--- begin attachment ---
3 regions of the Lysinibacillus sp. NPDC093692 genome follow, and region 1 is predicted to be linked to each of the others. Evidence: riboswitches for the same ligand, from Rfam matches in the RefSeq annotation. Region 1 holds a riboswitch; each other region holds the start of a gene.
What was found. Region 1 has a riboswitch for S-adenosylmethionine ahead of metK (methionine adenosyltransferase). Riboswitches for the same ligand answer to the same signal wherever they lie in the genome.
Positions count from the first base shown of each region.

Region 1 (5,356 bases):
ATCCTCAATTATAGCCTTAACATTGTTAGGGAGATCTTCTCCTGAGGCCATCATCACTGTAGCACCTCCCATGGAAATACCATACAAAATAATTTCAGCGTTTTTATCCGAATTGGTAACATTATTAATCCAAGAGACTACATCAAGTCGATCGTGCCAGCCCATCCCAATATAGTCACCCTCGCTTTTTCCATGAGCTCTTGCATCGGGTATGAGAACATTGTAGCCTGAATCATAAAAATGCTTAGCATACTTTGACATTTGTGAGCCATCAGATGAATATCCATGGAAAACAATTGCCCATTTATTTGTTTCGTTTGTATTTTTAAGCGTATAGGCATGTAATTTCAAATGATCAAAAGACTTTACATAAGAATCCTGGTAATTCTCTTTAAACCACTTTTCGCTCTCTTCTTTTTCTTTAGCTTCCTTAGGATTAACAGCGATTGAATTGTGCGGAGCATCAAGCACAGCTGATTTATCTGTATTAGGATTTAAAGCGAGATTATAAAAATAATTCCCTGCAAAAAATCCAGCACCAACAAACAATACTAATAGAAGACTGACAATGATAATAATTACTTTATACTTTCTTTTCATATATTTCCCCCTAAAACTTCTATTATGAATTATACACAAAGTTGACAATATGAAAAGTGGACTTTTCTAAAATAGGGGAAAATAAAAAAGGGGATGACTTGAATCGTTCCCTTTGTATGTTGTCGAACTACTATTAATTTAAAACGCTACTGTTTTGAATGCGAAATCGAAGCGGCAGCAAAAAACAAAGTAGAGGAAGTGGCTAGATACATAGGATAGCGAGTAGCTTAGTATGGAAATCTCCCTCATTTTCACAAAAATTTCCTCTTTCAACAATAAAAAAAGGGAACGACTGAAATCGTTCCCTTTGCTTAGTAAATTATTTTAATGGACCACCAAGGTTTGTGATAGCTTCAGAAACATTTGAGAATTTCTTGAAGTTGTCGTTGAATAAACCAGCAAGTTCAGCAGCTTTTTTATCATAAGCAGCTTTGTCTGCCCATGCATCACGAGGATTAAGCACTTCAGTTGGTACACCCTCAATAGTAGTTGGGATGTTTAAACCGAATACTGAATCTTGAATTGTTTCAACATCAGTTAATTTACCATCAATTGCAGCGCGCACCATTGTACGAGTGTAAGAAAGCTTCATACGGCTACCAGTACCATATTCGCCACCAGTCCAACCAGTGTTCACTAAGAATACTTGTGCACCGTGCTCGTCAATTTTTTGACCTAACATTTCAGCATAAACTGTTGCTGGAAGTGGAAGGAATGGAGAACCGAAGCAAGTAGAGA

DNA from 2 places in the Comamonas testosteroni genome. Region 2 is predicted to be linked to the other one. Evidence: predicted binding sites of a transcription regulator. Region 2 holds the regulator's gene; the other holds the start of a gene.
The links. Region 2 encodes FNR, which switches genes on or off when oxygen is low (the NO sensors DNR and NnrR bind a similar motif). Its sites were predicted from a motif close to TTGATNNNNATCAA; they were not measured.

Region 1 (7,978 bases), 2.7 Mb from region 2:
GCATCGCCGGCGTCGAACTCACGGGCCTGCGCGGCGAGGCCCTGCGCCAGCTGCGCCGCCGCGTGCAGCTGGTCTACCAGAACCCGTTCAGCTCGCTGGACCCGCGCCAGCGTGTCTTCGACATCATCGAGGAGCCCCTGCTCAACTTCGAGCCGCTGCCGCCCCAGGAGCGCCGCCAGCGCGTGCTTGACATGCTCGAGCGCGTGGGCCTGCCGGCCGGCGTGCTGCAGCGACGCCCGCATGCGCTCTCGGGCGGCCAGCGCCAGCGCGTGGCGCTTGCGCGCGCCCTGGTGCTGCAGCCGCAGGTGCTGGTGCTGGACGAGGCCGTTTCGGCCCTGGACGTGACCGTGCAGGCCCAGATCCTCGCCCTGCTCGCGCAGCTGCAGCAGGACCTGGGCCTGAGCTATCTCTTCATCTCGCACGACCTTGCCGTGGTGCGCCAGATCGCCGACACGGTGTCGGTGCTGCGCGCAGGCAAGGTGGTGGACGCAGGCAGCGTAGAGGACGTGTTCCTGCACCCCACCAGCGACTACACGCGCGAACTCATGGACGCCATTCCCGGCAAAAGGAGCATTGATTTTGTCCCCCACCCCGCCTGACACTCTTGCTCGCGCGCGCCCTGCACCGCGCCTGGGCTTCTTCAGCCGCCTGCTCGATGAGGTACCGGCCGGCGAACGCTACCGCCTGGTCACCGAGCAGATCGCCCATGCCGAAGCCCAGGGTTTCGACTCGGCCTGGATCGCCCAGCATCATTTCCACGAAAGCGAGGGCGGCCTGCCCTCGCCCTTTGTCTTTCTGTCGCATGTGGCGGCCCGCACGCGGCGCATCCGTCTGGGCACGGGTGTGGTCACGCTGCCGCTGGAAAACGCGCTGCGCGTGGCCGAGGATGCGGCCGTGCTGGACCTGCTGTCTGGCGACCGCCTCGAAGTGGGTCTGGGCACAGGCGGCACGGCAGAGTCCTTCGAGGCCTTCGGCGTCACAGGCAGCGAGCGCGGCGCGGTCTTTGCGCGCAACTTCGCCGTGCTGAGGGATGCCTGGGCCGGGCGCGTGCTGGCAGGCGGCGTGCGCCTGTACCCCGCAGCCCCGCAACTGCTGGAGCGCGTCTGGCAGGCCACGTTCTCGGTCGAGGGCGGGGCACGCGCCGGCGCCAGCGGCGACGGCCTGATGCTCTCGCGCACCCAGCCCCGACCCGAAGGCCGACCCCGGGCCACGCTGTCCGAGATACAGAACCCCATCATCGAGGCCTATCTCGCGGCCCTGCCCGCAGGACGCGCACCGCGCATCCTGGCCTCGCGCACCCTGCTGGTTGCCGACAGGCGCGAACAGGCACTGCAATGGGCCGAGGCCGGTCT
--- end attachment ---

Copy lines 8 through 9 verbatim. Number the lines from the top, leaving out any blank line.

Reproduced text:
Region 1 (7,978 bases), 2.7 Mb from region 2:
GCATCGCCGGCGTCGAACTCACGGGCCTGCGCGGCGAGGCCCTGCGCCAGCTGCGCCGCCGCGTGCAGCTGGTCTACCAGAACCCGTTCAGCTCGCTGGACCCGCGCCAGCGTGTCTTCGACATCATCGAGGAGCCCCTGCTCAACTTCGAGCCGCTGCCGCCCCAGGAGCGCCGCCAGCGCGTGCTTGACATGCTCGAGCGCGTGGGCCTGCCGGCCGGCGTGCTGCAGCGACGCCCGCATGCGCTCTCGGGCGGCCAGCGCCAGCGCGTGGCGCTTGCGCGCGCCCTGGTGCTGCAGCCGCAGGTGCTGGTGCTGGACGAGGCCGTTTCGGCCCTGGACGTGACCGTGCAGGCCCAGATCCTCGCCCTGCTCGCGCAGCTGCAGCAGGACCTGGGCCTGAGCTATCTCTTCATCTCGCACGACCTTGCCGTGGTGCGCCAGATCGCCGACACGGTGTCGGTGCTGCGCGCAGGCAAGGTGGTGGACGCAGGCAGCGTAGAGGACGTGTTCCTGCACCCCACCAGCGACTACACGCGCGAACTCATGGACGCCATTCCCGGCAAAAGGAGCATTGATTTTGTCCCCCACCCCGCCTGACACTCTTGCTCGCGCGCGCCCTGCACCGCGCCTGGGCTTCTTCAGCCGCCTGCTCGATGAGGTACCGGCCGGCGAACGCTACCGCCTGGTCACCGAGCAGATCGCCCATGCCGAAGCCCAGGGTTTCGACTCGGCCTGGATCGCCCAGCATCATTTCCACGAAAGCGAGGGCGGCCTGCCCTCGCCCTTTGTCTTTCTGTCGCATGTGGCGGCCCGCACGCGGCGCATCCGTCTGGGCACGGGTGTGGTCACGCTGCCGCTGGAAAACGCGCTGCGCGTGGCCGAGGATGCGGCCGTGCTGGACCTGCTGTCTGGCGACCGCCTCGAAGTGGGTCTGGGCACAGGCGGCACGGCAGAGTCCTTCGAGGCCTTCGGCGTCACAGGCAGCGAGCGCGGCGCGGTCTTTGCGCGCAACTTCGCCGTGCTGAGGGATGCCTGGGCCGGGCGCGTGCTGGCAGGCGGCGTGCGCCTGTACCCCGCAGCCCCGCAACTGCTGGAGCGCGTCTGGCAGGCCACGTTCTCGGTCGAGGGCGGGGCACGCGCCGGCGCCAGCGGCGACGGCCTGATGCTCTCGCGCACCCAGCCCCGACCCGAAGGCCGACCCCGGGCCACGCTGTCCGAGATACAGAACCCCATCATCGAGGCCTATCTCGCGGCCCTGCCCGCAGGACGCGCACCGCGCATCCTGGCCTCGCGCACCCTGCTGGTTGCCGACAGGCGCGAACAGGCACTGCAATGGGCCGAGGCCGGTCT